1. an M800 with a 1000cc Daihatsu engine(rocket)
2. Zen D(cheap thrills)
3. mahindra MM540(offroad fun)
4. Premier padmini- 138D(sideways Fun)
5. Accent CRDi(the original petrol beater)
6. Swift D(most fun on wheels I've had)
7. Verna D(Diesel dragster)

PS I've had a lot of fun in petrol cars too- but that was when i was parked in some shady lane with my Girlfriend
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Old 28th December 2007, 21:13   #70
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In layman's terms,

A diesel produces it's power in a more practical place in it's rpm range. Thats the advantage of a diesel.

The HP was a figure made up by james watt to sell his engines so that his customers will have some sense of the engine's capacity. HP at a given rpm = (Torque at that given rpm x given rpm ) / 9550 . It is a made up number but since we all use the same made up number we use it as an yard stick.


It should be evident from the above formula that the HP is a continously varying figure as you vary the rpm or in layman's terms, as you are pressing the gas pedal.


We all know Work done = force x distance moved . Let us call this torque.

We all also know that Power = work done per unit time. let us call this horse power.

The most important thing to grasp about HP when it comes to engines is that there is a rpm associated with that HP. With out which the HP figure is invalid. It is an unusable number.

SO we always say, X HP at y rpm. If we say X HP , we might as well be saying my car's power is 45 mangoes. It becomes an unusable measurement ( that is the point I am stressing )


Let us take a petrol and a diesel engine that produce the same Max HP . Let us further assume that the diesel has twice the torque of the petrol.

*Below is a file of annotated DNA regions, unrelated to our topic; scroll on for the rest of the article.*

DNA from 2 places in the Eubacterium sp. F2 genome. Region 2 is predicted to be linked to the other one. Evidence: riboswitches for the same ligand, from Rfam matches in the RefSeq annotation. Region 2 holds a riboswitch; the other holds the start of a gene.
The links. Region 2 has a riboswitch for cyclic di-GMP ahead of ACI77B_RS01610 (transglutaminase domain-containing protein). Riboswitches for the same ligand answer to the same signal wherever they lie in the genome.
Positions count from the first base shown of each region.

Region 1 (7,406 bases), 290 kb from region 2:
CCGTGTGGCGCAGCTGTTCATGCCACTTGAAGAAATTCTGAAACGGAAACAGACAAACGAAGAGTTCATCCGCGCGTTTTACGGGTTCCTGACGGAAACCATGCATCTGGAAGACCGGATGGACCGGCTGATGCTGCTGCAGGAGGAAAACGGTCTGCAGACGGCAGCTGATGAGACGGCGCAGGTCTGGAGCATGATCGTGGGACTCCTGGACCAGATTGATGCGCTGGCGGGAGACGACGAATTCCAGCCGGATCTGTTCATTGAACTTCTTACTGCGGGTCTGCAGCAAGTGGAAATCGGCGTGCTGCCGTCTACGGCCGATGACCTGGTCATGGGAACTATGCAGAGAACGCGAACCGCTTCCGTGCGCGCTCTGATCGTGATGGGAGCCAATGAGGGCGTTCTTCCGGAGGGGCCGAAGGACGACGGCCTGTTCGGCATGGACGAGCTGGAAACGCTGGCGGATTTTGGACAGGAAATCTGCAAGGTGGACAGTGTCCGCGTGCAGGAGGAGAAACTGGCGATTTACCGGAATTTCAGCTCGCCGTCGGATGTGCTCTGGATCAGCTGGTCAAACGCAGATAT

From the above formula for Horse Power it must logically follow that for the petrol engine to produce the same HP as the diesel, it must move twice the distance in the same time. Since distance covered by the engine is angular and not linear, the petrol must rotate twice as many times in a given unit of time as compared to the diesel.

There fore you see that for comparable Max HP petrol and diesel engines, the red line rpm where the petrol will produce the max HP will be around twice of that where the diesel produces it's max HP.

So why should there be a red line for any engine. The simplistic (albeit inaccurate ) answer would be that beyond a certain rpm the engine will simply self destruct due to inertia associated with the up and down motion of the pistons and the rods etc.

For the lighter petrol engine the unbalanced forces are smaller and they can afford to rotate faster before reaching the point of self destruction ( a higher red line ) . But the thing that makes it lighter also makes the engine weaker and unable to bear the high compression explosion cycles associated with the diesel engines. If you do not have high compression/explosion your torque is lesser. So the thing that helps petrols rev faster also makes them less torquey.




SO IF YOU ARE RACING, YOU SHIFT AT THE REDLINE, IF YOU ARE LOOKING FOR ECONOMY YOU SHIFT AT THE MIDDLE OF THE TORQUE CURVE.


With a petrol car your torque curve is flat and not bell shaped like a diesel so you almost want to shift at the redline, in diesel you can distinctly feel the torque letting off and you tend to shift in the torque band.


Now, why are diesels costlier than the petrols.
(1) There are more moving parts than petrol
(2) High strength alloys are needed as the cumbustion temperature is much higher and stress is much higher
(3) The components need better technology . Like VGT. Imagine having to change the angle of attack of the turbo vanes when spinning at 20000 rpm.
(4) Market demand


PS: Interesting fact . Otto Diesel designed the diesel engine to run on peanut oil. It took the petroleum industry almost 30 years to come up with a fuel that could replace the pea nut oil.
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Old 28th December 2007, 21:46   #71
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@ripper
so as your post suggests : am i right in assuming that if im not worrying about the inital premium i have to pay for a diesel car then there is no problem in goin for it even if a drive in the city and that too only 50kms weekly???
Jat and busa please jump in too!
(busa i remember you posting that petrol would make a better choice for a case like mine: please explain)
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Old 29th December 2007, 01:46   #72
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magma:

As the guys have already explained, the difference in the cost of diesel and petrol cars is comparitively quite high as compared to difference in cost of fuel. Also you can get a better option (more luxuries) for lower cost (eg - compare the fiesta or verna or getz or swift diesel and petrol)